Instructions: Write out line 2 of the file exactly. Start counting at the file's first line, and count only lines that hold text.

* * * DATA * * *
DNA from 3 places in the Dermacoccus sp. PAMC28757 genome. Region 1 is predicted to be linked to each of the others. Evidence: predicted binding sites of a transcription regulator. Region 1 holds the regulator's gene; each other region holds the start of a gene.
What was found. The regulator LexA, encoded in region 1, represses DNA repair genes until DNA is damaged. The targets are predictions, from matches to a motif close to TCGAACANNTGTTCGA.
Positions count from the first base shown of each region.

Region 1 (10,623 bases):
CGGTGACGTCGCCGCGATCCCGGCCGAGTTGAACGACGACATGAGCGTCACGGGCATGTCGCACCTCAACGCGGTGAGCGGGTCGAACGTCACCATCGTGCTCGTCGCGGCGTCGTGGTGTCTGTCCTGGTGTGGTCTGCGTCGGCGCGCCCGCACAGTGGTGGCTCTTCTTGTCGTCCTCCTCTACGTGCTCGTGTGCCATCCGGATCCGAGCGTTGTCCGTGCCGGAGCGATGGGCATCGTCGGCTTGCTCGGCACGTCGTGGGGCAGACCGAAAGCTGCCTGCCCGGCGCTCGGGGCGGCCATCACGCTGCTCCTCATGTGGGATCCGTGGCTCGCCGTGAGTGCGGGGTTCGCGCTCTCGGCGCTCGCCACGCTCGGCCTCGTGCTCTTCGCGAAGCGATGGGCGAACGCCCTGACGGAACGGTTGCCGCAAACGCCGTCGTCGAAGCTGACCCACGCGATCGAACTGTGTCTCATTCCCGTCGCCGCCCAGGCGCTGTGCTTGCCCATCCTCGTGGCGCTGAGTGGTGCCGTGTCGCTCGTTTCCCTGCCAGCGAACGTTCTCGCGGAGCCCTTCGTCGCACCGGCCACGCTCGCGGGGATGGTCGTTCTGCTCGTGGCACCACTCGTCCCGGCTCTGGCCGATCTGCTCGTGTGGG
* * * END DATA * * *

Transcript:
What was found. The regulator LexA, encoded in region 1, represses DNA repair genes until DNA is damaged. The targets are predictions, from matches to a motif close to TCGAACANNTGTTCGA.